Pinehurst Library promotes creativity
Rory Pileggi carefully places pressed flowers on her handmade paper, made at Tuesday's papermaking class at Pinehurst Library.
Photo by MOLLY ROBERTS
Pressed flowers were used to place on the handmade paper.
James Driscoll, Melissa Driscoll, Mary Sawyer and Rory Pileggi were part of the group for Tuesday afternoon's papermaking class at the Pinehurst Library.
Staff Reporter | August 2, 2022 5:10 AM
PINEHURST — If you are looking for ways to stay out of the heat, the Pinehurst Library has free events geared toward adults and teens throughout the summer and fall.
The library recently held a recycled papermaking class, incorporating pressed flowers into the paper for some beautifully added decor.
Jessica Hunt, who works for the library and ran the class, explained how she wants to gear lessons more toward teenagers and adults.
“There is always a lot of fun programming for younger children at the library,” she said. “But I want to have more programs for an older crowd. Programs like this papermaking class are geared towards adults, but younger children can attend with guardian supervision.”
Hunt went through the process of making the paper with the class, demonstrating the technique before the group went for it themselves.
“We used shreds from the library to make the paper, so it was already waste and cut up enough to use,” Hunt said.
The smaller the bits of paper, the better, as the water must be absorbed, making a thick pulp.
Hunt then used a blender to thoroughly meld the water and paper into a paper mache consistency.
Once the paper is thoroughly blended and soaked, Hunt demonstrated using a papermaking mold and deckle (or mould for our neighbors across the pond), two separate frames of the same size, with one frame having screening attached. The other frame then stays loose (the deckle). When the deckle is laid on top of the mold, it begins to form the edges of the paper. During this time, the class added an extra step by adding the pressed flowers for some added artistry.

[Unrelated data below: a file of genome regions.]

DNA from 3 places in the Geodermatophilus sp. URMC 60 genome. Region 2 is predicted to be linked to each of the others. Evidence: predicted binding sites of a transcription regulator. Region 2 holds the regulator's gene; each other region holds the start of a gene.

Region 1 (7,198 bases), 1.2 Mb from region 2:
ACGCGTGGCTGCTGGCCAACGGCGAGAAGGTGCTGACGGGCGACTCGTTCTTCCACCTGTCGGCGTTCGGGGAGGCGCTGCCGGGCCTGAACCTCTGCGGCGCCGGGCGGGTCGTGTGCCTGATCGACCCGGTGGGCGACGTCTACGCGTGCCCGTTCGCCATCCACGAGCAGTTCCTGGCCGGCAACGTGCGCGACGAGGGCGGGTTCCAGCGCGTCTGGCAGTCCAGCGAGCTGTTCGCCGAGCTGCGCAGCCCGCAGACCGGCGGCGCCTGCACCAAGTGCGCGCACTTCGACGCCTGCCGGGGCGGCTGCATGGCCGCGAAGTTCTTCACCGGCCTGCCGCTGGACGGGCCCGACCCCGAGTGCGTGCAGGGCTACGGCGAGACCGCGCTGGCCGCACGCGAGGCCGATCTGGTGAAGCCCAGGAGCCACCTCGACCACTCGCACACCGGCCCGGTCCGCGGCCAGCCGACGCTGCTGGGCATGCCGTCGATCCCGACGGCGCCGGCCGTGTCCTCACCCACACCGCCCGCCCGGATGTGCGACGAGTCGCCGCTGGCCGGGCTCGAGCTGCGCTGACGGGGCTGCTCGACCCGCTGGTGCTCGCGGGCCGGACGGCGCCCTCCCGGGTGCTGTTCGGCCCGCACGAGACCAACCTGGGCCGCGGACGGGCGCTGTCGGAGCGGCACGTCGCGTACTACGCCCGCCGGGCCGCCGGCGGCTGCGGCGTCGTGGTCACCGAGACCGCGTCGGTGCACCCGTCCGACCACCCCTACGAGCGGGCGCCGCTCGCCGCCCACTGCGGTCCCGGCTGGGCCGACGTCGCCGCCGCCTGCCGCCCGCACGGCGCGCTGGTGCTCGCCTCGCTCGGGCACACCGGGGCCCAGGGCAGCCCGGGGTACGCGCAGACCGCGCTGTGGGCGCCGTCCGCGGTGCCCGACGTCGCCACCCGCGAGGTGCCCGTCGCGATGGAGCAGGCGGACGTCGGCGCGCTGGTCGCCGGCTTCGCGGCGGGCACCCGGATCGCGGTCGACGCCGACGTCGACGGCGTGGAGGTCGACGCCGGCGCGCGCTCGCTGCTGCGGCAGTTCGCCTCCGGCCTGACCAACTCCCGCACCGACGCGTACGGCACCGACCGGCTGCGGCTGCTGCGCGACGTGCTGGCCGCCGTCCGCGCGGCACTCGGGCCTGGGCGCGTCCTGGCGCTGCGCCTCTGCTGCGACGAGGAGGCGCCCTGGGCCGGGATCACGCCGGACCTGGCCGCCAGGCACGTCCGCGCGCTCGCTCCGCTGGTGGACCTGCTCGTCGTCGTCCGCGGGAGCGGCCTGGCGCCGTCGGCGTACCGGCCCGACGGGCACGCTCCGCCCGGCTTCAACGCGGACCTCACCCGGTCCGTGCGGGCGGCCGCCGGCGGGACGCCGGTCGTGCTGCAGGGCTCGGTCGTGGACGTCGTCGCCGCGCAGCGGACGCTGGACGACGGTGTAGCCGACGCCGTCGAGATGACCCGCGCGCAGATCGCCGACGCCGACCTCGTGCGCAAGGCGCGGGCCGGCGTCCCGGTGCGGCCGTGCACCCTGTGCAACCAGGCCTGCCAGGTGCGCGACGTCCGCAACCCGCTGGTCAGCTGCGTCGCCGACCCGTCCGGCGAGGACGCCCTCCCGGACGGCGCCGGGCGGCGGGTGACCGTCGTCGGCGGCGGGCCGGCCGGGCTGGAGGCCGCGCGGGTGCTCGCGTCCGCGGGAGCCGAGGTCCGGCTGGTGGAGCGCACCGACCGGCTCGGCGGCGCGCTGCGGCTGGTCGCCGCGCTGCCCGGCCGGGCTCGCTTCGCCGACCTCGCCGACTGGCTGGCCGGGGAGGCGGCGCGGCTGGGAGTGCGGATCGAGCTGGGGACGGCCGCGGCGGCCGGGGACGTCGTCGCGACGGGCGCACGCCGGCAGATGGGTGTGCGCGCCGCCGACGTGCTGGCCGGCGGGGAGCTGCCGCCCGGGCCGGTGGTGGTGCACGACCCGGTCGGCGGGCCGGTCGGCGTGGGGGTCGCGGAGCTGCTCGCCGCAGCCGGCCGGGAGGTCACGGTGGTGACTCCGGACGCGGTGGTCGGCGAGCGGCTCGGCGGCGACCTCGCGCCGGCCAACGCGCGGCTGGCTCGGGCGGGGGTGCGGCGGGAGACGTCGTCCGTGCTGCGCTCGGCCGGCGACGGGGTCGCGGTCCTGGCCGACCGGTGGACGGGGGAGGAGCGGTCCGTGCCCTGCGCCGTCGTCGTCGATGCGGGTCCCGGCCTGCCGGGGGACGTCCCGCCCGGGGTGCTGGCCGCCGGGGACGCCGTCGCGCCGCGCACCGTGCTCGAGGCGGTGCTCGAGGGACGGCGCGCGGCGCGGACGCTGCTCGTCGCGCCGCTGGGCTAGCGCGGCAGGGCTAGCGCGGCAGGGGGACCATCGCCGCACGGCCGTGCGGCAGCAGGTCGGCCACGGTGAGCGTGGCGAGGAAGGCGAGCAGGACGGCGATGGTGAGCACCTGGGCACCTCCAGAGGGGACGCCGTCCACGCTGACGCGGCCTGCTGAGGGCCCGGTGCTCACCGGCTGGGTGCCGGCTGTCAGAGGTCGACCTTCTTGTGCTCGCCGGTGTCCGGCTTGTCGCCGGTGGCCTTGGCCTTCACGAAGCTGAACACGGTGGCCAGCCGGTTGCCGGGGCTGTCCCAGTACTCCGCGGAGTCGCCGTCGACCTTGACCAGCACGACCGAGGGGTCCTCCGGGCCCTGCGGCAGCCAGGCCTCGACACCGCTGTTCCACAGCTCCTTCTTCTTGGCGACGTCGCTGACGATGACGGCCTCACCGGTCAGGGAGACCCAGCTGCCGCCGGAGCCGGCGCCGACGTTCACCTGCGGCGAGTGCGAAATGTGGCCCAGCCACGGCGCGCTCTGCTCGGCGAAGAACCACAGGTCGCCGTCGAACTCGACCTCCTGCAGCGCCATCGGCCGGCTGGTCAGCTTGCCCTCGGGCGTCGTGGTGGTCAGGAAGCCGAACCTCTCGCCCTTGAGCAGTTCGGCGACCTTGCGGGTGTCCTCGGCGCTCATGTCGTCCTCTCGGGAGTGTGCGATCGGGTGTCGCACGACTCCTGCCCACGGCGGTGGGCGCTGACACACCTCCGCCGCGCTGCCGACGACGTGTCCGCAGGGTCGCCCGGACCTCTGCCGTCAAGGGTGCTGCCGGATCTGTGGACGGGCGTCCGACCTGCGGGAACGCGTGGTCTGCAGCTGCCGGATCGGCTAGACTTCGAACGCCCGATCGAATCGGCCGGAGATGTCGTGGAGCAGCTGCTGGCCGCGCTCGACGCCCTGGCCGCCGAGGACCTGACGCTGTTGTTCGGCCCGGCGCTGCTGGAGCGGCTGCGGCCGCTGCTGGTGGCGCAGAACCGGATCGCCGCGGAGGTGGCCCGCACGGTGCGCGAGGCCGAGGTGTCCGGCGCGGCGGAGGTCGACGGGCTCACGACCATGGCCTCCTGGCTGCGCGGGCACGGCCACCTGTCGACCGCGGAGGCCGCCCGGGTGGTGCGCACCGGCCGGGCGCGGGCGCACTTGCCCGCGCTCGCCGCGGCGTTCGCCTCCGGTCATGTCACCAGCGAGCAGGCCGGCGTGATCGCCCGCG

“It’s not going to be perfect, but that's OK,” Hunt said to the group. She then demonstrated using a sponge and towels to soak up as much excess water as possible.
The paper is then carefully removed and set to fully dry, which can take roughly 30 minutes to a couple of days, depending on the thickness of the paper.
Several people attended the two-day class, which is a positive sign for the library for future events.
The Pinehurst Library has a multitude of free events for adults and teenagers in the future. Beginning at 2 p.m. Tuesday, Aug. 2, nature expert Adam Oblander will give a fall foraging lecture, where you can learn about useful plants and mushrooms while trekking and hiking the trails of the Silver Valley.
Avid readers can get excited about the book club discussion that will begin with the comedy science fiction novel “Hitchhiker’s Guide to the Galaxy” by Douglas Adams, starting Aug. 9, at 1 p.m.
To sign up for free events or for more information, call the Pinehurst Library at 208-682-3483 or sign up at the front desk at 107 Main St. in Pinehurst.